The housing is both affordable (at just £60 per square metre) and fast to build (four hours per unit). Forlales chose to use bamboo for CUBO’s construction, inspired by his grandparent’s rural bamboo house and its abundance in the region. It is also environmentally friendly, with waste used as a resource – converted into, amongst other things, biochar (a charcoal-like substance produced from plant matter and which has a range of uses). The material is both treated and laminated, meaning that its lifecycle is 10 times as long as normal bamboo.
The key benefits of CUBO are:
- Quick and affordable: Because of the simple modular design and cheap materials, CUBO houses can be manufactured in a week, constructed in only four hours and at a cost of only £60 per square metre
- Innovative design: Clever elements include a tilted roof that captures rainwater and reduces heat gain, and elevated stilts that prevent floodwaters from entering the home.
- A sustainable material: Bamboo is an ideal material because it releases 35% more oxygen than trees and can be grown on poor quality land and harvested annually without leading to soil degradation.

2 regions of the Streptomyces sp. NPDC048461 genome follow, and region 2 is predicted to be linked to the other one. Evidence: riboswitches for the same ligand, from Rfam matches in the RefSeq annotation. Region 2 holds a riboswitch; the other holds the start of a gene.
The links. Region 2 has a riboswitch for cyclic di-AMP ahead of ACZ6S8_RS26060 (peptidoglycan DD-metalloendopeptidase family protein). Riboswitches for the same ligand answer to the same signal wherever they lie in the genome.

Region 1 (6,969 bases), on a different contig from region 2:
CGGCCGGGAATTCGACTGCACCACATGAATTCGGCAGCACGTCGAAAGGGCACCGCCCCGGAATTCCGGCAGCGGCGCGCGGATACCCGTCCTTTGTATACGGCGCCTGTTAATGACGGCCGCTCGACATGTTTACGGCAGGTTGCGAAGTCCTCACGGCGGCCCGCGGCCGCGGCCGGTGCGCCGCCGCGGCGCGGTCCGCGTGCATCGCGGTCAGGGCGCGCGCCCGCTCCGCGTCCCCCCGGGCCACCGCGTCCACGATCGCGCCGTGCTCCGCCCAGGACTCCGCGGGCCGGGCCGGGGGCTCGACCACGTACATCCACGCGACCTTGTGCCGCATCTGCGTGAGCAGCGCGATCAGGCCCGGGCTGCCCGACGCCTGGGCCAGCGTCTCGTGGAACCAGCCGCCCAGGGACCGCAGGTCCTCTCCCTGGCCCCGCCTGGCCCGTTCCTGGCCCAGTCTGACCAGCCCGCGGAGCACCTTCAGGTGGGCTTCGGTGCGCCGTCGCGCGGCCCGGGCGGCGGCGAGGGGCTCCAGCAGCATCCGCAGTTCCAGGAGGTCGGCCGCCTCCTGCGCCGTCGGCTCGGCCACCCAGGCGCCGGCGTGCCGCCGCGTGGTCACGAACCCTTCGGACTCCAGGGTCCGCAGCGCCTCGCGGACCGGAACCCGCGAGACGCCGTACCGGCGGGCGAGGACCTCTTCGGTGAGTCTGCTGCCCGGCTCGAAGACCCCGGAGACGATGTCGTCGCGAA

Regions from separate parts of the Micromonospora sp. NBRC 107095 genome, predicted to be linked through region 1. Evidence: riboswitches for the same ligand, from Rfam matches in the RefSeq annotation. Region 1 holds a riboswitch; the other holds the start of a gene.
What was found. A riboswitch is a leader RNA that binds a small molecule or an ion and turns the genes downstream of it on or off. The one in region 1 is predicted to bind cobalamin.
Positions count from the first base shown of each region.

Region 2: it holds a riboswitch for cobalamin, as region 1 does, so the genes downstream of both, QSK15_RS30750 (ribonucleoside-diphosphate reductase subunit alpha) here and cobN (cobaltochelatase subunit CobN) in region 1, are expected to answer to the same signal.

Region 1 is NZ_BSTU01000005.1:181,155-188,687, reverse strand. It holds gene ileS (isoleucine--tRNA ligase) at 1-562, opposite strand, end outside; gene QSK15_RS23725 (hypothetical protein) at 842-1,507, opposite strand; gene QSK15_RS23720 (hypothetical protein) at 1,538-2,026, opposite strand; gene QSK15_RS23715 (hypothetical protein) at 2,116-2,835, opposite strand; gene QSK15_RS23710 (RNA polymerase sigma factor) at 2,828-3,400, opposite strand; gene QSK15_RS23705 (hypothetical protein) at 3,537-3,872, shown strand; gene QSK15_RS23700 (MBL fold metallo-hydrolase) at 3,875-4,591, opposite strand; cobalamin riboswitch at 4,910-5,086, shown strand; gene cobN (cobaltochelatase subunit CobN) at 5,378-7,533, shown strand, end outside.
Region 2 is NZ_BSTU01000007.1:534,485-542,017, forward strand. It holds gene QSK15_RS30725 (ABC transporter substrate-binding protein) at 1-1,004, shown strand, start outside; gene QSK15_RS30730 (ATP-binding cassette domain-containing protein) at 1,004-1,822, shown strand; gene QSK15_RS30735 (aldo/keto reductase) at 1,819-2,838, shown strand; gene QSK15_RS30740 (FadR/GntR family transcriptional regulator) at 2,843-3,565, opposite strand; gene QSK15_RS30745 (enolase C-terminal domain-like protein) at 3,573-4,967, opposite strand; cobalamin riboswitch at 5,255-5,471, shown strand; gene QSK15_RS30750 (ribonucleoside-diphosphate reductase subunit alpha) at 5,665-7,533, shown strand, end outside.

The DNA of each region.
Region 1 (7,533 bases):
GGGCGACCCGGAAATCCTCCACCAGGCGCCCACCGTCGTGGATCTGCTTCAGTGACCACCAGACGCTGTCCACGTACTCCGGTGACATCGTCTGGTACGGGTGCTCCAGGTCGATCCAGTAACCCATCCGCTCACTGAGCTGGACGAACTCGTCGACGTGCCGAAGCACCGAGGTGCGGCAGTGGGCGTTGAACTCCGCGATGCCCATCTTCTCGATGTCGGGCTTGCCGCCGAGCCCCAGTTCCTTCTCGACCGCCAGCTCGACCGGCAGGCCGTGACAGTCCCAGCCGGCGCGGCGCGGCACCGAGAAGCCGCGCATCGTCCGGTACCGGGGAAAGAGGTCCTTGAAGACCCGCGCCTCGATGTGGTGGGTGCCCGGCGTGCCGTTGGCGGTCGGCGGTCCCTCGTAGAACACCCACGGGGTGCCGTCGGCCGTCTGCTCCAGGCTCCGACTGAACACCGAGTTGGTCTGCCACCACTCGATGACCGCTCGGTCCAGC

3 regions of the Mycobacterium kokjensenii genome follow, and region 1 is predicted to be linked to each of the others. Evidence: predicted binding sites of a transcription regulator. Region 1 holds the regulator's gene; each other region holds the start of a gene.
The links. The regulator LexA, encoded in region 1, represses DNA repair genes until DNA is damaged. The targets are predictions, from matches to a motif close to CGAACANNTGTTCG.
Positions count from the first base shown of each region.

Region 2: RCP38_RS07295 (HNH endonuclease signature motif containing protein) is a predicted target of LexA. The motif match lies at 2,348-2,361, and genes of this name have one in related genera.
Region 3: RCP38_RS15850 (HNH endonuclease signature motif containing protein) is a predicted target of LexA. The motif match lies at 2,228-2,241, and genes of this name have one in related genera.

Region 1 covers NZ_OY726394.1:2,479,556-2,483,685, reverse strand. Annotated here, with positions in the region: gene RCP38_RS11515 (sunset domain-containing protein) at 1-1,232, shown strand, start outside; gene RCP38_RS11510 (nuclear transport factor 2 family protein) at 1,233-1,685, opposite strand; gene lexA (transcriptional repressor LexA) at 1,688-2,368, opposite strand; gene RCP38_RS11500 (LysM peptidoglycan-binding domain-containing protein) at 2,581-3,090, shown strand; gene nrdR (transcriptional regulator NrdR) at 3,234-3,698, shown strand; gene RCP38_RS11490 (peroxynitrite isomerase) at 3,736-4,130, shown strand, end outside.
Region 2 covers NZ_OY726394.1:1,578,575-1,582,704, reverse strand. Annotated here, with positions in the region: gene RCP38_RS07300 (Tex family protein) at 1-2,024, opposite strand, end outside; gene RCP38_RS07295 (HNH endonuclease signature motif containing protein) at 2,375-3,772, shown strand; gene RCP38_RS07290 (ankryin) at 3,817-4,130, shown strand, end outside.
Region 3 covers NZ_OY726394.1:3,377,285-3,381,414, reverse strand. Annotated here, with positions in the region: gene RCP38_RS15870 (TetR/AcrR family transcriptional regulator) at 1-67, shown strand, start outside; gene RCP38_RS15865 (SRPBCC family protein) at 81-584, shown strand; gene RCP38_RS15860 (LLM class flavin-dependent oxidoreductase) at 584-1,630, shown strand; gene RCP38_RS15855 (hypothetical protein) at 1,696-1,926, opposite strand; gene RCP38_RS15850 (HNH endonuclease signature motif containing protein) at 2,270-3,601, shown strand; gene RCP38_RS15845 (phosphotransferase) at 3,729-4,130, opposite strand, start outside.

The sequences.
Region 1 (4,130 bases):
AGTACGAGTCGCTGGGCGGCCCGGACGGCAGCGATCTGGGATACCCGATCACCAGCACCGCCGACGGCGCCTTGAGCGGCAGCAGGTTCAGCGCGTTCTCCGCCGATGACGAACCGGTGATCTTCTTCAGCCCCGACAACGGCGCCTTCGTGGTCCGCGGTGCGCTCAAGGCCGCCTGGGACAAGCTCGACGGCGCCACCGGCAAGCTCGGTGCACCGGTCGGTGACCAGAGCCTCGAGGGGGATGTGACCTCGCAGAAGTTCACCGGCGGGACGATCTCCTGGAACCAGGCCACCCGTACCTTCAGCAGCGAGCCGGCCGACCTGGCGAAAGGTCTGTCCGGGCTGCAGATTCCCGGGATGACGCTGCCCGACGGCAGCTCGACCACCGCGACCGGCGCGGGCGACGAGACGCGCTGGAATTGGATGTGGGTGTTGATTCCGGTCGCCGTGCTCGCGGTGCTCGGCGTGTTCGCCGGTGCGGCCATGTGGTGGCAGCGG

- More than just a housing project: Forlales has designed a business plan that will provide local people with not just housing, but new skills, jobs and community space. He also proposes raising money for the project by selling waste plastic to factories.
- A scalable solution: The solution can be applied to any city where bamboo can be grown, including most of Southeast Asia and parts of Africa and Latin America.
Forlales will now work with RICS experts and industry professionals to begin work on the project next year, utilising RICS standards and best practice to ensure that it is delivered quickly to help change the lives of the population of Manila. Earl has already identified a suitable plot of land to begin construction, with the hope that it will be used in other cities facing similar crises.
Says Forlales: “This is a huge step forward to helping the people of Manila. The state of housing in the city is at crisis point, and will undoubtedly get worse with this new influx of workers.